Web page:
At the president's direction, we're going to be presenting an outline of our approach to testing in partnership with states during this briefing. Our approach will continue to be locally executed, state- managed and federally supported.

Dr. Fauci will give us a brief introduction to the overall approach to testing that is contemplated to deal with the coronavirus.

Dr. Redfield and CDC will describe our plan to mobilize CDC officials in all 50 states to specifically monitor coronavirus -- coronavirus incidents that occur in every state in the Union.

Of course, Dr. Deborah Birx will describe not only our tests but also the current capability and the capability that we could expand to very readily.

And Admiral Giroir of the U.S. Public Health Service will summarize our approach.

But I want to assure the American people that at the president's direction, we are going to continue to work every single day to make sure that our states and communities have the testing they need to reopen at the time and manner of their choosing and we're going to work every day to make sure our states have the resources and the supplies to reopen their states and reopen America in a safe and responsible way.

With that, Dr. Fauci.


So, as the vice president said, I'm going to give you a brief introduction to kind of answer the question that we've been asked a lot. In fact, we had a very productive teleconference with the Senate Democratic Caucus just a few hours ago, and they asked a number of questions which were really reasonable questions, questions that are on the mind of a lot of different people.

And one of them was the question that was just posed a moment ago is, are there enough tests to allow us to be able to go through this first phase in a way that is protective of the health and the safety of the American people?

So I just want to spend a couple of minutes clarifying a few things and maybe providing some information on a broad 40,000-foot which you'll hear some of the more granular details from my colleagues who will be following me. I think they -- they asked me to give the 40,000-foot one because I'm not a testing person. I didn't run a testing lab. But I'm part of a team that is looking at this of how we can best make sure this happens in the right way.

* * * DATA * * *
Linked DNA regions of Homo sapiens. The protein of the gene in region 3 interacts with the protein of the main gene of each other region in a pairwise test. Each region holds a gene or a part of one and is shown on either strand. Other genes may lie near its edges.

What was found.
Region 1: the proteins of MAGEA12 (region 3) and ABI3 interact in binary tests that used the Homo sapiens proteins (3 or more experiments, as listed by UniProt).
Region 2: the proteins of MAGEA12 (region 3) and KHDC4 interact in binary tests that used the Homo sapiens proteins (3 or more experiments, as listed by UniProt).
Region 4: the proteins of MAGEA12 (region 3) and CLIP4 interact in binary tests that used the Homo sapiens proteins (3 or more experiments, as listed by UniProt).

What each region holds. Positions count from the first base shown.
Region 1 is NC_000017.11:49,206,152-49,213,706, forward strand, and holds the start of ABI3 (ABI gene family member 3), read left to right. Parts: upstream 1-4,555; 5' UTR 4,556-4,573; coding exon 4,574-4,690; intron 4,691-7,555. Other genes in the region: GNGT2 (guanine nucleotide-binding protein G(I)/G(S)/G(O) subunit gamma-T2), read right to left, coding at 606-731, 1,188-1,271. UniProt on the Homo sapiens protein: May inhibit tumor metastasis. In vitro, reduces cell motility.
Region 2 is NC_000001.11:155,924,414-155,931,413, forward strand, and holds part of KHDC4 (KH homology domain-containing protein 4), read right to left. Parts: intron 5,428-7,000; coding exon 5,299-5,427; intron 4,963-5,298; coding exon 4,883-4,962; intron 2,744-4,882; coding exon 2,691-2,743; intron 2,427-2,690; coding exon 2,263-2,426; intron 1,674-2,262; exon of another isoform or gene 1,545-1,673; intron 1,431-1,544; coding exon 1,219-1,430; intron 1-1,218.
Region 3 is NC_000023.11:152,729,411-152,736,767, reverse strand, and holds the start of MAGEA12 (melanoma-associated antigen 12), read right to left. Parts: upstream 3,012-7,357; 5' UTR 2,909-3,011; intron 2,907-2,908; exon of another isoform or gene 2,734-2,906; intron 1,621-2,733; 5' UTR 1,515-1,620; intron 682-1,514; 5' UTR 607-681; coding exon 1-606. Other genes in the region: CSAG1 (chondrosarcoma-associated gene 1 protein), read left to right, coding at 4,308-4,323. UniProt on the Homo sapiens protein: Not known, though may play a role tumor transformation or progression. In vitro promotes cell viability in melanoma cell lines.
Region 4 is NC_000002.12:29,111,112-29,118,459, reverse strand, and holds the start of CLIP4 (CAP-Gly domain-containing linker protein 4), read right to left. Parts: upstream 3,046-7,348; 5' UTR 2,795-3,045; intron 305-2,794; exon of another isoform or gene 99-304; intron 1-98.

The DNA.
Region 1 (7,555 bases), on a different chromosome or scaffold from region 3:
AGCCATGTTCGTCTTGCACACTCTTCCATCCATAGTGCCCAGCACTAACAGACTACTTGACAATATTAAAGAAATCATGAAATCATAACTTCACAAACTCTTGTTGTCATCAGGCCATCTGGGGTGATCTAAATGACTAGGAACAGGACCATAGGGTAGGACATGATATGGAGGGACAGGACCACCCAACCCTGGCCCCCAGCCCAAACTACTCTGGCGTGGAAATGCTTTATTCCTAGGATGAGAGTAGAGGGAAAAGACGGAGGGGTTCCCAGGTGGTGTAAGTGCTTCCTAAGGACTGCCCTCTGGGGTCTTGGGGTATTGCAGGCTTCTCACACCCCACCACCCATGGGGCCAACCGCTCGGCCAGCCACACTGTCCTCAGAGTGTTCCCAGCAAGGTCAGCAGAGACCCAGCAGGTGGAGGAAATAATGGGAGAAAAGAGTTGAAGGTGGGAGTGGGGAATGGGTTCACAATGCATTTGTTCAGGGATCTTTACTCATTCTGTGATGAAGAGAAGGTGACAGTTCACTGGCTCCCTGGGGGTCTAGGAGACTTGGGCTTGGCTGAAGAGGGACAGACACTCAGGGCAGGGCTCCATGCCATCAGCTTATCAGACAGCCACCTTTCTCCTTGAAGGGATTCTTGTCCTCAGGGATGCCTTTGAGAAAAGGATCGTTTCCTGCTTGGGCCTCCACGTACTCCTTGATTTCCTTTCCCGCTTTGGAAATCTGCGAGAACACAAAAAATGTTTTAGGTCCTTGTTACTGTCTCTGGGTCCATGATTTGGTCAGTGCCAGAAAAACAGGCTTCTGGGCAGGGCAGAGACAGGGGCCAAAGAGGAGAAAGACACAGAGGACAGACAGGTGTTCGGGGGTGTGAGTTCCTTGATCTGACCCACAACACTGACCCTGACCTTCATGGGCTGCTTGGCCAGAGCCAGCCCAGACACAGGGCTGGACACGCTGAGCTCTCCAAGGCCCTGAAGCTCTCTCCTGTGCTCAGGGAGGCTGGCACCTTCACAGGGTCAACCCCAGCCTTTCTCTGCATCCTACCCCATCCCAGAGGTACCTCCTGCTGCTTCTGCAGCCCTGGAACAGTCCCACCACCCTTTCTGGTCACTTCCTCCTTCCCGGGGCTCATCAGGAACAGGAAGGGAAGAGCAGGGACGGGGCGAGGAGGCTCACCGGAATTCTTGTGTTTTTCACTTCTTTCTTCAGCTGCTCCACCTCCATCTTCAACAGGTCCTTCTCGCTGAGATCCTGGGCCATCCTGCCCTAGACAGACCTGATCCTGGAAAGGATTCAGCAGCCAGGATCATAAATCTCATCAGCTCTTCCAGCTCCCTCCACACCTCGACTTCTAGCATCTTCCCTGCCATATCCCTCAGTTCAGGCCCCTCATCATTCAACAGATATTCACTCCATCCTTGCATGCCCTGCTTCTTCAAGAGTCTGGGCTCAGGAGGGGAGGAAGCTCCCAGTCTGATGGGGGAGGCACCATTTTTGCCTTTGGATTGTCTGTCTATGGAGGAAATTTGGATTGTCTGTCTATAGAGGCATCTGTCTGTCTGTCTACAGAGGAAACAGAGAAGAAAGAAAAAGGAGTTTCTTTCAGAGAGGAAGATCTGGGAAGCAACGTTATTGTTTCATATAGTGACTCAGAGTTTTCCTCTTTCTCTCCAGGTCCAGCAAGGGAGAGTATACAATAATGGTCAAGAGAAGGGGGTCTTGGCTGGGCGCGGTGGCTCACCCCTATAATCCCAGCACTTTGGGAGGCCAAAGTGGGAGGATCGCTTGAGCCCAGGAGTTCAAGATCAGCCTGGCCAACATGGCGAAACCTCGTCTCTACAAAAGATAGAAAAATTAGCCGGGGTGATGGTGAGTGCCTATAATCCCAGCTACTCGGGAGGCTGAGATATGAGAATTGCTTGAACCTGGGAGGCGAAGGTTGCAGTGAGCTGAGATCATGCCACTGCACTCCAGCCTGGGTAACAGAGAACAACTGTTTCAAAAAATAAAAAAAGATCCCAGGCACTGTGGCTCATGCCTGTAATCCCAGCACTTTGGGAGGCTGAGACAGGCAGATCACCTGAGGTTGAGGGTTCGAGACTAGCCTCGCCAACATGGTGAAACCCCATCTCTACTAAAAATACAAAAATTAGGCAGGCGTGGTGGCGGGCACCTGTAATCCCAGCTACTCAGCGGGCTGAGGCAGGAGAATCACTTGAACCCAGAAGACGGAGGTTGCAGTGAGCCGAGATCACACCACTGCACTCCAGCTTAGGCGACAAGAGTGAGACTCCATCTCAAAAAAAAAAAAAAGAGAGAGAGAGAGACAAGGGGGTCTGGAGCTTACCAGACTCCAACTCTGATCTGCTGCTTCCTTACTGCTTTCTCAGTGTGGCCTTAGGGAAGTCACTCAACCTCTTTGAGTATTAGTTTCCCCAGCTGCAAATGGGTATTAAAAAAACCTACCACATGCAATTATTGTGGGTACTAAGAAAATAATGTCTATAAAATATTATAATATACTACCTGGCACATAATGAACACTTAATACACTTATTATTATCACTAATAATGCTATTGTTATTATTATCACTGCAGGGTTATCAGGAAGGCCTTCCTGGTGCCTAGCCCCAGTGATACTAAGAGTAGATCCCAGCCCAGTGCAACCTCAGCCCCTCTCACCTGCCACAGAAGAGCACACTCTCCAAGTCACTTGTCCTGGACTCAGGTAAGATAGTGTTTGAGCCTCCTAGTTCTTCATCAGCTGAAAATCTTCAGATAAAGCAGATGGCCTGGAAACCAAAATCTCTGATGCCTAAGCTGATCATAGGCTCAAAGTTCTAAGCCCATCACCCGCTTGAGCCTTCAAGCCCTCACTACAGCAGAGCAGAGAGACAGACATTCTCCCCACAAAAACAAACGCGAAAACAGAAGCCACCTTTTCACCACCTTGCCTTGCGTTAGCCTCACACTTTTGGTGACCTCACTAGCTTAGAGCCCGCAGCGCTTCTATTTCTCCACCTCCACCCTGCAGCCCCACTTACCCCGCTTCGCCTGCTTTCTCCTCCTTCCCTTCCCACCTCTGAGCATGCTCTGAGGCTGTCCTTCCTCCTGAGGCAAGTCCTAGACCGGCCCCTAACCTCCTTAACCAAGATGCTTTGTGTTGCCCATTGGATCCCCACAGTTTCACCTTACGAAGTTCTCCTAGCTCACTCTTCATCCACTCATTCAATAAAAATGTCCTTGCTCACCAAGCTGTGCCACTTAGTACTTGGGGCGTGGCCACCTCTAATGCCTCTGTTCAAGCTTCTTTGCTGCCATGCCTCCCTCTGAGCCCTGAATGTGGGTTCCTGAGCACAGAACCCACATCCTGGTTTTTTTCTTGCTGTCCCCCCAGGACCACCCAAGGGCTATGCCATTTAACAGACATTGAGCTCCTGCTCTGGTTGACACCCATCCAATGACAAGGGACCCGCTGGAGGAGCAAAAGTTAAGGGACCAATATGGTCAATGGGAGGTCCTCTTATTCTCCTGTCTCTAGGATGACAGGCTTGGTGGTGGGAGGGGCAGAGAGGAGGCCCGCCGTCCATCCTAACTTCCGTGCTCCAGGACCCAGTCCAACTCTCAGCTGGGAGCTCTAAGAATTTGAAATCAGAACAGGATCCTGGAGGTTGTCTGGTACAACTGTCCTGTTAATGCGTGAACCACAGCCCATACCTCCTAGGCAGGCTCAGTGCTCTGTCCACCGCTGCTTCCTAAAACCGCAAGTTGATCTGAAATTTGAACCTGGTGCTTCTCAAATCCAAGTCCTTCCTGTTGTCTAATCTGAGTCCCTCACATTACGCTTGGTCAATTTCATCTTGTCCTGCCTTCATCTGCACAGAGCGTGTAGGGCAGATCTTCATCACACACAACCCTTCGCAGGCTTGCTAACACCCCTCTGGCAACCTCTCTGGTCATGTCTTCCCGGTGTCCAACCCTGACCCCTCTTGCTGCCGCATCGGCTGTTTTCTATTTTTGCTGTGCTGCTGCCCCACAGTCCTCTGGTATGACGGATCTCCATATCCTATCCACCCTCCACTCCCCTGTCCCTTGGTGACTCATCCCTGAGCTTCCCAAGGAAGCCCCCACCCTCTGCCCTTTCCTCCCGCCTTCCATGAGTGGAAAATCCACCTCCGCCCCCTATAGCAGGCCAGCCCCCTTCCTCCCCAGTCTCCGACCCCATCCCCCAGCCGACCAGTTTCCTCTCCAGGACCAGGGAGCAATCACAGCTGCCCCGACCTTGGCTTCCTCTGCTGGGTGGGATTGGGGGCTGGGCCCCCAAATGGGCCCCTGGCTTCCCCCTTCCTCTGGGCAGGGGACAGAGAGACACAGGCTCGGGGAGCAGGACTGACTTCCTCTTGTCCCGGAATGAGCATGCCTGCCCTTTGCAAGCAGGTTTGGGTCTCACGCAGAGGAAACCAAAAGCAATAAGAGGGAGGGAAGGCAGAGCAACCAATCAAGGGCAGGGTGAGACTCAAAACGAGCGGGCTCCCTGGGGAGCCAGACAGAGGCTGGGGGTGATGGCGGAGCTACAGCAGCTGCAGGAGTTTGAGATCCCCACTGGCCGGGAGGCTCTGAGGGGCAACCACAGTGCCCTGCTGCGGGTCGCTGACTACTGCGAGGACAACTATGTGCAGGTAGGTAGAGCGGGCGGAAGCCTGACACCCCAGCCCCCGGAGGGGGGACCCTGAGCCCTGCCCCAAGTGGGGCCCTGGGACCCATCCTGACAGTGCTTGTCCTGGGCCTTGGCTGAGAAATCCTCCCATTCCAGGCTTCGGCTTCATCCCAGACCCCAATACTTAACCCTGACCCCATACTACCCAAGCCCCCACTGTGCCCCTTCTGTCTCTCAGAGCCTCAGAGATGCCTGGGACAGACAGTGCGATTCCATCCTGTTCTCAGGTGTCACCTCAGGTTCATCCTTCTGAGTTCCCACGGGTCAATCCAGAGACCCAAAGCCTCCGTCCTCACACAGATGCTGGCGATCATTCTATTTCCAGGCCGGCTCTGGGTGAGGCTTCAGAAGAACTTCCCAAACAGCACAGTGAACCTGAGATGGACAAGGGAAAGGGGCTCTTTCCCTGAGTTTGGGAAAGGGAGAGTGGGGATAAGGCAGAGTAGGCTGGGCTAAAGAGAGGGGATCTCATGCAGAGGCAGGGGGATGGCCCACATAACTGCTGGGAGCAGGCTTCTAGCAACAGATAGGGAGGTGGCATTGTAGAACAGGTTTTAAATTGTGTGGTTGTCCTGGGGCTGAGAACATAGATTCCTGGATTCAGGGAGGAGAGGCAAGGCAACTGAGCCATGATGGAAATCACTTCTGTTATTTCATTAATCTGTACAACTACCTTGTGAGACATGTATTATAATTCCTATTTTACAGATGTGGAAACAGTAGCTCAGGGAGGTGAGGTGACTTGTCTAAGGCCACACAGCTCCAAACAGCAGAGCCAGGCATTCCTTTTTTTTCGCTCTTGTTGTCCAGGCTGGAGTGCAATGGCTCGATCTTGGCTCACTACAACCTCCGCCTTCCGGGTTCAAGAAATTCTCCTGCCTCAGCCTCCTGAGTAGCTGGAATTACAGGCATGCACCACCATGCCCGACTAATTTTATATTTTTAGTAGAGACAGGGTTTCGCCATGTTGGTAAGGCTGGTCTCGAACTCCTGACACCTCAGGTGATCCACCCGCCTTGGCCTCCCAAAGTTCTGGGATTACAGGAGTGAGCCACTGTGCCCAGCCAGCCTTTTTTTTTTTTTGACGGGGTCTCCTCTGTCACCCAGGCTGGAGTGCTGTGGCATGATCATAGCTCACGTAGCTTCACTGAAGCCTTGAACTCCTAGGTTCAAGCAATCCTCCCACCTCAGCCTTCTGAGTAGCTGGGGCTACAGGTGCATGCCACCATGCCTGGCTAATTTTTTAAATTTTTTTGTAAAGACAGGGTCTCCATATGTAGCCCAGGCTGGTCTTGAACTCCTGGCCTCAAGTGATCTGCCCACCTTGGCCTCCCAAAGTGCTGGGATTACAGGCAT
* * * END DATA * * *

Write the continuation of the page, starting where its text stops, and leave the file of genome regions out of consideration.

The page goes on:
So, first of all, let me say something that we said before and I apologize if I'm repeating things that you already know but I think in some respects, it's important to do that so that people have clarity in what we're talking about.

There are two general types of tests even though within each general type, there are different subgroups. One of them is to actually test for the infection. Is a person infected?

The other and I'll get back to that in a second. The other is to test as we just mentioned if someone has been infected. Usually, someone has been infected who is recovered and as I'll get to in a moment that you can assume although we need to do some more work on that, that that person is actually protected against subsequent exposure and infection with an identical organism.


So what are some of the pluses and minuses of each because the pluses and minuses are really going to impact how we best use the test and how the test actually should be used? So let's take the test of whether or not you're infected.

The test of whether or not you're infected is a test that right now is called a nucleic acid test. It's not an easy test to do. There are some that are more rapid. There are some that have a high throughput. There are different groups within that.

The good news about that is that it's a sensitive and specific test. So that if you're infected, you know you're infected, so that as I'll get to in a moment if you need to do something with that, get that person, put him in care and take care of them, get them out of circulation, that's important.